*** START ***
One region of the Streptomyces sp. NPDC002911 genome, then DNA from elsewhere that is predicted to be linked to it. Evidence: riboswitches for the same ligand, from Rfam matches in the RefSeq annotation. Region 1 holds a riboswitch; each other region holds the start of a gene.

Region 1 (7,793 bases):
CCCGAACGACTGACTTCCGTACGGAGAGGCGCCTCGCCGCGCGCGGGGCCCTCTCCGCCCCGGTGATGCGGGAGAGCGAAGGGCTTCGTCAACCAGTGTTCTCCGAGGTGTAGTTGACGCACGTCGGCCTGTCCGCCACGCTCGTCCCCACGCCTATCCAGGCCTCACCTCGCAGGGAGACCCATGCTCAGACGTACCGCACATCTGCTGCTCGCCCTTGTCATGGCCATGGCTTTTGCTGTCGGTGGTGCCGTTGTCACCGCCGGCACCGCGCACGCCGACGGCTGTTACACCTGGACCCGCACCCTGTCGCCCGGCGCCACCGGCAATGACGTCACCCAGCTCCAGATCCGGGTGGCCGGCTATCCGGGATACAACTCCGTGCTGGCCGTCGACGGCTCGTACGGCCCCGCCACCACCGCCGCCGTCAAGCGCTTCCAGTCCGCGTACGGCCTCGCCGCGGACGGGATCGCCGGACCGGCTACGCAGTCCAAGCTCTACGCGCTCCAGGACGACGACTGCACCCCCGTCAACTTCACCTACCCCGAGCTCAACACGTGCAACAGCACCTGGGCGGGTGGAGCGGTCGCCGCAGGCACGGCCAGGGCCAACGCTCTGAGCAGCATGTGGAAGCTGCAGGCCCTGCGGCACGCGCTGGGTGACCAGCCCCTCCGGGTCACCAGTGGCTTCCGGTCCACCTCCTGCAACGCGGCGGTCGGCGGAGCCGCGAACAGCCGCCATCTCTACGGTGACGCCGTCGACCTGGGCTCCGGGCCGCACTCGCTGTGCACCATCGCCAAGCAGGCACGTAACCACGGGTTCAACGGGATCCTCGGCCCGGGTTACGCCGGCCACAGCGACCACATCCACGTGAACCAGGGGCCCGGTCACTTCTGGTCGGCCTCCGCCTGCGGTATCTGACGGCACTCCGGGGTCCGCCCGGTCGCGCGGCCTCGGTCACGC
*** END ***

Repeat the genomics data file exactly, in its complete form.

One region of the Streptomyces sp. NPDC002911 genome, then DNA from elsewhere that is predicted to be linked to it. Evidence: riboswitches for the same ligand, from Rfam matches in the RefSeq annotation. Region 1 holds a riboswitch; each other region holds the start of a gene.

Region 1 (7,793 bases):
CCCGAACGACTGACTTCCGTACGGAGAGGCGCCTCGCCGCGCGCGGGGCCCTCTCCGCCCCGGTGATGCGGGAGAGCGAAGGGCTTCGTCAACCAGTGTTCTCCGAGGTGTAGTTGACGCACGTCGGCCTGTCCGCCACGCTCGTCCCCACGCCTATCCAGGCCTCACCTCGCAGGGAGACCCATGCTCAGACGTACCGCACATCTGCTGCTCGCCCTTGTCATGGCCATGGCTTTTGCTGTCGGTGGTGCCGTTGTCACCGCCGGCACCGCGCACGCCGACGGCTGTTACACCTGGACCCGCACCCTGTCGCCCGGCGCCACCGGCAATGACGTCACCCAGCTCCAGATCCGGGTGGCCGGCTATCCGGGATACAACTCCGTGCTGGCCGTCGACGGCTCGTACGGCCCCGCCACCACCGCCGCCGTCAAGCGCTTCCAGTCCGCGTACGGCCTCGCCGCGGACGGGATCGCCGGACCGGCTACGCAGTCCAAGCTCTACGCGCTCCAGGACGACGACTGCACCCCCGTCAACTTCACCTACCCCGAGCTCAACACGTGCAACAGCACCTGGGCGGGTGGAGCGGTCGCCGCAGGCACGGCCAGGGCCAACGCTCTGAGCAGCATGTGGAAGCTGCAGGCCCTGCGGCACGCGCTGGGTGACCAGCCCCTCCGGGTCACCAGTGGCTTCCGGTCCACCTCCTGCAACGCGGCGGTCGGCGGAGCCGCGAACAGCCGCCATCTCTACGGTGACGCCGTCGACCTGGGCTCCGGGCCGCACTCGCTGTGCACCATCGCCAAGCAGGCACGTAACCACGGGTTCAACGGGATCCTCGGCCCGGGTTACGCCGGCCACAGCGACCACATCCACGTGAACCAGGGGCCCGGTCACTTCTGGTCGGCCTCCGCCTGCGGTATCTGACGGCACTCCGGGGTCCGCCCGGTCGCGCGGCCTCGGTCACGC